Why is Trump peddling a discredited voter-fraud theory about NH?

The problem with Trump's New Hampshire voter-fraud conspiracy theory isn't its inanity; it's what he intends to do about it.
Image: A voter stands in voting booth while voting in the New Hampshire U.S. presidential primary election in Manchester
A voter in the booth in Manchester, N.H., on Feb. 11, 2020.Mike Segar / Reuters
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Donald Trump still can't bring himself to believe the fact that he narrowly lost New Hampshire four years ago. In fact, as TPM noted, the president continues to cling to a conspiracy theory to explain his defeat in the Granite State.

On Monday night, President Donald Trump pushed yet again his evidence-free conspiracy theory claiming out-of-state voters illegally cost him New Hampshire in the 2016 general election."We should have won the election, but they had buses being being shipped up from Massachusetts," he told his booing supporters at a campaign rally in Manchester, New Hampshire. "Hundreds and hundreds of buses. And it was very, very close even though they did."

If this sounds at all familiar, it's not your imagination. Let's circle back to our earlier coverage on this deeply strange argument.

Just weeks into his presidency, Trump met with a group of senators to discuss Neil Gorsuch’s Supreme Court nomination. The president, for reasons that weren’t altogether clear, insisted at the meeting that he would’ve won New Hampshire had it not been for widespread voter fraud.

According to a Politico report, after Trump insisted illegal votes were cast by people “brought in on buses,” there was “an uncomfortable silence” in the room.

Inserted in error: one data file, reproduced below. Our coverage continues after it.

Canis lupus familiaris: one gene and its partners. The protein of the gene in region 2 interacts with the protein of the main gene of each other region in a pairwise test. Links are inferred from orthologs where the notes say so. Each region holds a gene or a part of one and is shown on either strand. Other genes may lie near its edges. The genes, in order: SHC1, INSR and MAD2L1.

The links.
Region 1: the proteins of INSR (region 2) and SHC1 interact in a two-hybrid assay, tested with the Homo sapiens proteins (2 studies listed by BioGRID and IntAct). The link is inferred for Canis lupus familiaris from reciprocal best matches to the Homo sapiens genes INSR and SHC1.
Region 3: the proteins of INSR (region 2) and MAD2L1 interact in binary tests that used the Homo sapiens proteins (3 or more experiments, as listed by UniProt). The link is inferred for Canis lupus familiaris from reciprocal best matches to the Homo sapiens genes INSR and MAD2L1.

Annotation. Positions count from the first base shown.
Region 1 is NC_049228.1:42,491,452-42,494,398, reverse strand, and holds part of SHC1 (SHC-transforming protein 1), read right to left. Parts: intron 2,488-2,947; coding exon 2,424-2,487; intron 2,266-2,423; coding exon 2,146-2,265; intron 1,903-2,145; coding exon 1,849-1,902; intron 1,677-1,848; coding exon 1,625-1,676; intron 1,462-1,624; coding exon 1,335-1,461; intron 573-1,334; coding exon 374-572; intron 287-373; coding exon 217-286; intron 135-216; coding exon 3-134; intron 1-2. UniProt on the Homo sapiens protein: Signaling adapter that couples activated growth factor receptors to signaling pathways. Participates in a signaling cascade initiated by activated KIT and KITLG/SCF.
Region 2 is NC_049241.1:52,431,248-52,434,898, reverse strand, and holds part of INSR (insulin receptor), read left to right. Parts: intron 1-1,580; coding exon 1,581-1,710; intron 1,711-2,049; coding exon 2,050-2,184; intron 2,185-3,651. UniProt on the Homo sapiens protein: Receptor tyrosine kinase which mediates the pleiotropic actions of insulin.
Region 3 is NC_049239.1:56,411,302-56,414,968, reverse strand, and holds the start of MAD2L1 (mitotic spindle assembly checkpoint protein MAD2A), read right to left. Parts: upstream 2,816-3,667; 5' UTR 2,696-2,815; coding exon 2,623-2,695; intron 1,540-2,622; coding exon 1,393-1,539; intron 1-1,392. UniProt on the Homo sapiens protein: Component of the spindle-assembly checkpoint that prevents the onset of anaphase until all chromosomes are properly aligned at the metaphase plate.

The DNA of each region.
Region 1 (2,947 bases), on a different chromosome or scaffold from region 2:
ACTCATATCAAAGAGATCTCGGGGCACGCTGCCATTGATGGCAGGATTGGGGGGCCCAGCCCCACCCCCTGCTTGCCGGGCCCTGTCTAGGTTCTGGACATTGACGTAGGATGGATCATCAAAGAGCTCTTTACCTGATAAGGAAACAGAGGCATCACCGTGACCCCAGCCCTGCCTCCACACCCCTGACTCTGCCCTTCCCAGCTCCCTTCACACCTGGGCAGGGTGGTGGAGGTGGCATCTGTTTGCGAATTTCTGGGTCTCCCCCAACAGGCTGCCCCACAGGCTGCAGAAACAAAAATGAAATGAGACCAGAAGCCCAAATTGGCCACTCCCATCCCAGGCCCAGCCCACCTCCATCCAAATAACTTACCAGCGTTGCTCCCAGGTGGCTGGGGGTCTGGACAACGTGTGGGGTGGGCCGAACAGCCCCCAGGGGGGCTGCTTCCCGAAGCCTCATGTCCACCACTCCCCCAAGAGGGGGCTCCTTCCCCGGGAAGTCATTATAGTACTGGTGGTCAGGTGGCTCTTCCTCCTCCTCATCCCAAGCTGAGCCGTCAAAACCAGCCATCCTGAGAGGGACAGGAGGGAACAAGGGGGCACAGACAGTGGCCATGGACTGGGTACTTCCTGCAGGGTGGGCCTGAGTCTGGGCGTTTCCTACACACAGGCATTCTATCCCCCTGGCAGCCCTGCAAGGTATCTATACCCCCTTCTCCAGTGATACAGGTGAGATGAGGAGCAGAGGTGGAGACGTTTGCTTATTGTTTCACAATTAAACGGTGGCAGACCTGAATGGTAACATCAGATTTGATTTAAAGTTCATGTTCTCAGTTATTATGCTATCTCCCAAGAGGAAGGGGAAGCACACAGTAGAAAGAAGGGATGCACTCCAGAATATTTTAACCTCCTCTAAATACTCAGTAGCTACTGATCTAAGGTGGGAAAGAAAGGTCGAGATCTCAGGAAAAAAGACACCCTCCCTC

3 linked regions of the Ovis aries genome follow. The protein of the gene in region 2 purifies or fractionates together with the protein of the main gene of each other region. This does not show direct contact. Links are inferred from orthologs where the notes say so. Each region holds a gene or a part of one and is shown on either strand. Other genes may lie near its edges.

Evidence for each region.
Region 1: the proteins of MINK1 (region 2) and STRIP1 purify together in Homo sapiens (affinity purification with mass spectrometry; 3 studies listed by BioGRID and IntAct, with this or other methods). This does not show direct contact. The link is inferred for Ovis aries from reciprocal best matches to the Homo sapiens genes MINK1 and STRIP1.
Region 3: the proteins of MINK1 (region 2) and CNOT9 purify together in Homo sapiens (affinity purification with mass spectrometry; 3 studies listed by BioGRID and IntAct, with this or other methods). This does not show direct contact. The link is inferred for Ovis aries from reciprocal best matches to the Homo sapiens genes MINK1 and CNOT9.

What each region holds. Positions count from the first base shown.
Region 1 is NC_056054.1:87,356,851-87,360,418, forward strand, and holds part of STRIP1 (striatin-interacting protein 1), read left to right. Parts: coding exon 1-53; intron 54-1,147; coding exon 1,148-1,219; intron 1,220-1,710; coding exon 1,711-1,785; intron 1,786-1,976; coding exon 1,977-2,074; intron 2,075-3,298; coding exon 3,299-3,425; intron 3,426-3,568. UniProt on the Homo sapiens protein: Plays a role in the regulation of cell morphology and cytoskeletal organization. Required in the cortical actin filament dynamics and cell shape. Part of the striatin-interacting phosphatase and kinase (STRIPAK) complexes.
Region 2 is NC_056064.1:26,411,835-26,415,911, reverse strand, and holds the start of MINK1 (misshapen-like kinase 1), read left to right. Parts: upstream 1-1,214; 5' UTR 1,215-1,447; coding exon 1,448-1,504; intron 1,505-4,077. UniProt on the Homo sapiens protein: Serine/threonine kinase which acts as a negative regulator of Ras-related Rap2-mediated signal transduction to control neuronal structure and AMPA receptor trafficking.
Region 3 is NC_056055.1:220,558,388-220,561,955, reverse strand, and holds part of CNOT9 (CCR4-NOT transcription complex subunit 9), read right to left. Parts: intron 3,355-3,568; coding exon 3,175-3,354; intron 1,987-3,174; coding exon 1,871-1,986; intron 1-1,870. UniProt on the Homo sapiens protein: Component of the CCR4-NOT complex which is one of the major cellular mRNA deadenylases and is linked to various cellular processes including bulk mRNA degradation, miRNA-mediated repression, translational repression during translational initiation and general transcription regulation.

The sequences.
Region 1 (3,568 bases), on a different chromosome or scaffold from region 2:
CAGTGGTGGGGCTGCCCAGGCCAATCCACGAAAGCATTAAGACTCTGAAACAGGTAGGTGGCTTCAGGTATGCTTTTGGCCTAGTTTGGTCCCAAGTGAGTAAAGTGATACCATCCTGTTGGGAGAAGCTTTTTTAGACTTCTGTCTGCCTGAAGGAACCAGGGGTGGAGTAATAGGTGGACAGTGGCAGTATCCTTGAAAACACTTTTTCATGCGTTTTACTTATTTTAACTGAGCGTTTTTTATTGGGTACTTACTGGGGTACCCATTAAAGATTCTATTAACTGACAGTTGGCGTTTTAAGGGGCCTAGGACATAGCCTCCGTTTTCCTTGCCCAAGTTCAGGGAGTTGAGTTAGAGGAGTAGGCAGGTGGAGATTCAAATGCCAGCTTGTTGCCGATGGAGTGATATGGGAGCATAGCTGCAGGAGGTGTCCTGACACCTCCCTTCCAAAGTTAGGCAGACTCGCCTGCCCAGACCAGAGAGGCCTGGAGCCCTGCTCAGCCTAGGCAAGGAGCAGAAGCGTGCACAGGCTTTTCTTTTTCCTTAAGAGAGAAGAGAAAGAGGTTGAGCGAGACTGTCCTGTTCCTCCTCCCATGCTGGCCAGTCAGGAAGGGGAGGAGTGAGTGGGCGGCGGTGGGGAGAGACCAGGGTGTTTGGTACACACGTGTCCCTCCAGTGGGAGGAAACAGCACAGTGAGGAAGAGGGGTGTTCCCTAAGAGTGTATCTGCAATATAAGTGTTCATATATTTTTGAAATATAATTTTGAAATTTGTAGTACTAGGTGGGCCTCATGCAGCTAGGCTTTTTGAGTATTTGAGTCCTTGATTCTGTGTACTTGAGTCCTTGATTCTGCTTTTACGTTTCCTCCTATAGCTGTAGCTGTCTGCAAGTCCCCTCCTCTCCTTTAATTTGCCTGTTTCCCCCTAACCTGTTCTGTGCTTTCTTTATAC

A year later, in February 2018, the president spoke at a Republican National Committee dinner, and again claimed that the only reason he narrowly lost New Hampshire in 2016 was voter fraud.

After the 2018 midterms, Trump pointed to his New Hampshire conspiracy theory as a rationale for "recalling" election results he doesn't like.

To the extent that reality still has any meaning, an exhaustive review conducted by state officials after the 2016 cycle found nothing to bolster the president's strange assertions.

The review process was actually pretty interesting. New Hampshire officials started with the highly dubious Crosscheck system, which pointed to more than 94,000 possible examples of people casting more than one ballot. Secretary of State Bill Gardner was able to quickly narrow that list down to 4,579. After accounting for middle names and initials, the list shrunk again to 3,624.

Using a variety of related methods, the state continued to gradually narrow the list from 955 to 142 to 91 to five. Does that mean New Hampshire found five real-world examples of actual voter fraud?

Not exactly. As Slate’s Mark Joseph Stern explained a while back, “One college student voted in the wrong location on the faulty instruction of an election official. An elderly woman appears to have filled out her recently deceased husband’s absentee ballot. Two people cast a ballot in Dixville Notch’s famous midnight primary without establishing domicile there. Just one person actually voted twice; he was fined $2,500 and threatened with criminal prosecution if he ever did it again.”

That’s it. That’s all the evidence showed. There was literally nothing to suggest out-of-state voters – with or without the benefit of buses – cast any ballots in New Hampshire at all.

The point isn’t that the results were surprising; they were actually quite predictable. Rather, the point is that Trump and his team peddled a ridiculous conspiracy theory before the review, kept peddling the same theory after the theory was discredited, and use nonsense like this to argue in support of new voting restrictions across the country.

The more the president points to anecdotes like these to justify new voter-suppression policies, the more important it is to remember that he doesn’t have any idea what he’s talking about.